This specific ISBN edition is currently not available.View all copies of this ISBN edition:
On December 7, 1941, Japan attacks Pearl Harbor, drawing the United States into World War II. Living in Japan is a small group of foreigners who have established residency many years earlier. Most of them have businesses that involve trade--import-export, retail stores and wholesale establishments. Their children go to English-language Christian missionary schools taught by American, British, Canadian and other nationalities who all suddenly become enemy aliens most of whom are repatriated or interned. But citizens of allied and neutral nations as well as those who are stateless continue their normal way of life. Like other stateless residents, the Sidlines are permitted to remain in Japan. As the war progresses, devastating air raids leave most of the cities uninhabitable. Life becomes more difficult and the population, both native and foreign, starts feeling the effects of deprivation. The Sidlines experience harrowing events that almost cost them their lives. After the war ends, earning a living becomes a formidable task. In this memoir, George Sidline, who was seven years old in 1941, describes what life was like for his family living in Kobe, including their friendship with American POWs at Marks House, adjacent to the Sidline home. George Sidline was persuaded to write this book by many people who were unaware that foreigners lived in Japan during the war. The book is well illustrated with photos and is a must-read for anyone interested in this little known aspect of the periphery of war in the Pacific.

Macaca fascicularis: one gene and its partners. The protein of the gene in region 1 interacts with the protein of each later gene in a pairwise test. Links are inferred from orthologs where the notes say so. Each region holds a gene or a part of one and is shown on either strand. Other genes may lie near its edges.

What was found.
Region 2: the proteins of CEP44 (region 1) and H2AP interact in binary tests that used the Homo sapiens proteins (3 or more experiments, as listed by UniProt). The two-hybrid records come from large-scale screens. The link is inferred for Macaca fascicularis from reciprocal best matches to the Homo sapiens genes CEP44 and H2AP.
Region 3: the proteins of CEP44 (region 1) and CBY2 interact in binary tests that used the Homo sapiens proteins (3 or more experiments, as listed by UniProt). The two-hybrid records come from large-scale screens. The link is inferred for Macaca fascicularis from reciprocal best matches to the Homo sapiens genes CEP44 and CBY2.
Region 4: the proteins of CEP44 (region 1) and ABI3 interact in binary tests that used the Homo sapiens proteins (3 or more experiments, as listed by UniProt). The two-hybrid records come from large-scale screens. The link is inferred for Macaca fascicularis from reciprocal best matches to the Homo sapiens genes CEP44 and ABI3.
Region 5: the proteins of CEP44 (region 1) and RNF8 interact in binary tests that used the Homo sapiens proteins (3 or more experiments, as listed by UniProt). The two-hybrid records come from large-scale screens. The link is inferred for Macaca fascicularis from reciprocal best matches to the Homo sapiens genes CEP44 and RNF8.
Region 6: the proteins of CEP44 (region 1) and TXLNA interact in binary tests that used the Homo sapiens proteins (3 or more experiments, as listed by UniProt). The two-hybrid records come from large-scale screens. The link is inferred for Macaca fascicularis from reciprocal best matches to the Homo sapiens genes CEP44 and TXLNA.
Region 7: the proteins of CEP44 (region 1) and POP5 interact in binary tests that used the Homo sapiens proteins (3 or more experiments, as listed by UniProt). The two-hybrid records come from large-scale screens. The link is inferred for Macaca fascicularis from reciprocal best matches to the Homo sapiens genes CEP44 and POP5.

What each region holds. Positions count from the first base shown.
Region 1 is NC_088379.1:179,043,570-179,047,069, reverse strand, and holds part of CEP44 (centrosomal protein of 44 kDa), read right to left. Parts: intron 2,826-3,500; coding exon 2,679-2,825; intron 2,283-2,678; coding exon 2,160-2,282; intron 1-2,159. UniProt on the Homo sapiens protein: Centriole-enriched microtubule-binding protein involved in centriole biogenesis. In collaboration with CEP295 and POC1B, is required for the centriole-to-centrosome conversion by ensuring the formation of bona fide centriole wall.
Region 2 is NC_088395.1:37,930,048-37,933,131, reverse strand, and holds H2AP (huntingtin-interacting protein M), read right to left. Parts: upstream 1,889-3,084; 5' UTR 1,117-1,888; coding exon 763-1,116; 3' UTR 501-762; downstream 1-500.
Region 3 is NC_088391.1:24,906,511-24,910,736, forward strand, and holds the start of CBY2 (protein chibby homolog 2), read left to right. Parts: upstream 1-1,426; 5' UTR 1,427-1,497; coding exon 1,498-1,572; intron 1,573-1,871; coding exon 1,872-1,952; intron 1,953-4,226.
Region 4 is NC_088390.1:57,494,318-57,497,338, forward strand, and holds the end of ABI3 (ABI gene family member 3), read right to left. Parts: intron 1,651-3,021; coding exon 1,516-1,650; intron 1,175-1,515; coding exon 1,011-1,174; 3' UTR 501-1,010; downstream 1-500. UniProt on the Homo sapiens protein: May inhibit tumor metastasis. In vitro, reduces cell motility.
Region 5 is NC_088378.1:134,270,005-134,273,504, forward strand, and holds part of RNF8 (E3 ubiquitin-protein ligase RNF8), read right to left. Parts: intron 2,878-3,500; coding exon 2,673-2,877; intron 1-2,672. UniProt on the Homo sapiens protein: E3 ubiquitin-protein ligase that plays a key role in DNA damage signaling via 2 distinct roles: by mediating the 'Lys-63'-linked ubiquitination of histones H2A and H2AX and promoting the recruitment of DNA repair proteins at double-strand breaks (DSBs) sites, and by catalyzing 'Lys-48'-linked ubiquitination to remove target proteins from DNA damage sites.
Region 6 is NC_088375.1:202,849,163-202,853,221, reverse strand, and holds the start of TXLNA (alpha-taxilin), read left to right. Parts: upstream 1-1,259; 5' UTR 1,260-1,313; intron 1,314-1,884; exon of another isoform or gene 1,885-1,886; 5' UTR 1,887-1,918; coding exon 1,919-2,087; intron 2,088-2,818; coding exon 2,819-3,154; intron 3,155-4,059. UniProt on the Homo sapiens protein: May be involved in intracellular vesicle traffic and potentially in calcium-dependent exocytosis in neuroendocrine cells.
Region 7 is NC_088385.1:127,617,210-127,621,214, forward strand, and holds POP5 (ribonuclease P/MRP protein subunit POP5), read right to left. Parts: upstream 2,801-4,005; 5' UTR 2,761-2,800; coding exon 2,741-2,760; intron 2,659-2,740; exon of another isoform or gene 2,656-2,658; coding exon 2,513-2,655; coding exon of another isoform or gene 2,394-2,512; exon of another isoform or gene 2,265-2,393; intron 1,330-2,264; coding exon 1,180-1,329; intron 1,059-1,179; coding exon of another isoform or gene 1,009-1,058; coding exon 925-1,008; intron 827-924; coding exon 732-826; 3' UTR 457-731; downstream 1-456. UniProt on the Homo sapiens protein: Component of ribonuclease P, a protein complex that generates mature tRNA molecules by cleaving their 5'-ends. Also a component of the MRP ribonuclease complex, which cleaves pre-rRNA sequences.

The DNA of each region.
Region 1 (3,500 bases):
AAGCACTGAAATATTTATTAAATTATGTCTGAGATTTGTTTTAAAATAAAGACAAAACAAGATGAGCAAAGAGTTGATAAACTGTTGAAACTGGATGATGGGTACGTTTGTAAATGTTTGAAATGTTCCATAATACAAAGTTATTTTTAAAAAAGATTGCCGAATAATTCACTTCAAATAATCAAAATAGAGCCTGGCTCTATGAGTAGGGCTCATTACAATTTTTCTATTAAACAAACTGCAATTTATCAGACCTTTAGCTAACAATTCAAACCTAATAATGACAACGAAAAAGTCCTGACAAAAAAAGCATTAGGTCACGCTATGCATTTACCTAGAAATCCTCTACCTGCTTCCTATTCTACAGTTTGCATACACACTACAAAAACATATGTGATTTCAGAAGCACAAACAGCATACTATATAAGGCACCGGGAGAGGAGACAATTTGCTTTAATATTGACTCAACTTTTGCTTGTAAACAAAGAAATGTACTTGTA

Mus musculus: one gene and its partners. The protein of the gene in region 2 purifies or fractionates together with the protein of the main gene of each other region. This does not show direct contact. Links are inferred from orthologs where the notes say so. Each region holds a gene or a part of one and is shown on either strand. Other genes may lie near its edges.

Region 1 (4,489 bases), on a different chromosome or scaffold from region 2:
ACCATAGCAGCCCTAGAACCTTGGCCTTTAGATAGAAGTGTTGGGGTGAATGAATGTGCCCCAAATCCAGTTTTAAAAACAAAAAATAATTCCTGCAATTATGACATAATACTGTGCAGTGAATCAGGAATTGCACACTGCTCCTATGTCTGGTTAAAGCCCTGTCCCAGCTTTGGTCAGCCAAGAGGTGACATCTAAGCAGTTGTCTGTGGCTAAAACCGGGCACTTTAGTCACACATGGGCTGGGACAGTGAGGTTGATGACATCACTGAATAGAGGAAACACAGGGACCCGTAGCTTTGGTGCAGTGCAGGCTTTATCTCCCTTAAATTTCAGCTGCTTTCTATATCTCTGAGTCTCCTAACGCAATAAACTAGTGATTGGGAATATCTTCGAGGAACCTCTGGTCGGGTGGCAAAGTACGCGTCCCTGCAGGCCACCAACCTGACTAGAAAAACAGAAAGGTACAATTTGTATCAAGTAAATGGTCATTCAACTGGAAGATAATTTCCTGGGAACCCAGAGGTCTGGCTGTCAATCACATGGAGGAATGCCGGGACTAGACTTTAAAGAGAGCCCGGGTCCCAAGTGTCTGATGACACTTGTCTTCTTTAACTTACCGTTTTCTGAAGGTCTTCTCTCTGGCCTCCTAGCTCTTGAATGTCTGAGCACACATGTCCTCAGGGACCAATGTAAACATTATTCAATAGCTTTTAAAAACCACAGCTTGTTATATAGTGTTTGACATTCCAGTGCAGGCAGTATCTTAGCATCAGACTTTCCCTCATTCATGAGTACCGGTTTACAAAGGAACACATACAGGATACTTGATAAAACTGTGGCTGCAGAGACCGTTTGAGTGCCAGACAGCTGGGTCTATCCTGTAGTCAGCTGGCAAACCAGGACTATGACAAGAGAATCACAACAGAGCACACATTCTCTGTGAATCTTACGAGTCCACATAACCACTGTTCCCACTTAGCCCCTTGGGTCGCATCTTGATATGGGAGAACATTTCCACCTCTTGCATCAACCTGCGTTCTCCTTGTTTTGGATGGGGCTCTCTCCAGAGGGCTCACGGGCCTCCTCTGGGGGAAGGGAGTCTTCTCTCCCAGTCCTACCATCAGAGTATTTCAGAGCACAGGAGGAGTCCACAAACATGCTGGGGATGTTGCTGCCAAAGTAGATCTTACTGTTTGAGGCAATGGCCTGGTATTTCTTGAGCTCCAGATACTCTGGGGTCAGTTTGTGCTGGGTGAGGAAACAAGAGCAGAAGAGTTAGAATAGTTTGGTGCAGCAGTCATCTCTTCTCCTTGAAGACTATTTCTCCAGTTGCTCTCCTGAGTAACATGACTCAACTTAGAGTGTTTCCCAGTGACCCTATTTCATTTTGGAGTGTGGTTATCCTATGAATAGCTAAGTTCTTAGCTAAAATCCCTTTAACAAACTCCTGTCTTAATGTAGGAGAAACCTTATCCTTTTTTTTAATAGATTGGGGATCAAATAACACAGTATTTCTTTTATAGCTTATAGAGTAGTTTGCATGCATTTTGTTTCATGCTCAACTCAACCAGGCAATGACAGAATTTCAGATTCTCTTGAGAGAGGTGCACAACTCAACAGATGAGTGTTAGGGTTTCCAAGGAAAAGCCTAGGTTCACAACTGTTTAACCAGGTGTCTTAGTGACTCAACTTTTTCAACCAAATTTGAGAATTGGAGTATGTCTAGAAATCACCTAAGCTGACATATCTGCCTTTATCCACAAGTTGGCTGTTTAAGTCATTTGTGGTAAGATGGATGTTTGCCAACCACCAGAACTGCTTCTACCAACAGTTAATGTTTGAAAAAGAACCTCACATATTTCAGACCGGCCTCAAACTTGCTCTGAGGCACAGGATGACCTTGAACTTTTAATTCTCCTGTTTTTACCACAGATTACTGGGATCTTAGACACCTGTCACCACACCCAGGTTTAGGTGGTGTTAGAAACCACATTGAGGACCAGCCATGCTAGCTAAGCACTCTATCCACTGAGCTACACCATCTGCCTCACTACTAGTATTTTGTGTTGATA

"synopsis" may belong to another edition of this title.
George Sidline was born in Japan before World War II. When war broke out, the family remained in Japan. They eventually immigrated to Canada in 1954. In 1962, George moved to the US where he worked in California's Silicon Valley. A retired engineer, he now lives with his wife in Portland, Oregon, where his children and grandchildren also reside.Review:
Rarely does one have the opportunity to experience war through the eyes of a child. This truly unique perspective of a boy born in Japan of eastern European-Jewish parents lends uncommon insight to the presumption that war requires one to choose sides. George's simple observation of his family's struggle to survive a war that held no clear side for them is made all the more poignant by the collection of memories that defined his world. The balancing act of fitting into a society where one is treated both as a respected guest and as an interloper paints an uncommon picture for readers lucky enough to discover George Sidline's captivating story. --K. C. Courtnier
George Sidline does a great job of holding the reader's interest and some of the incidents are so very descriptive. It brought back memories of events that I have long forgotten. --Dick Arvidson, former American POW
"About this title" may belong to another edition of this title.
Book Description Vera Vista Publishing, 2007. Hardcover. Condition: New. Never used!. Seller Inventory # P110979283604
Book Description Vera Vista Publishing, 2007. Condition: New. book. Seller Inventory # M0979283604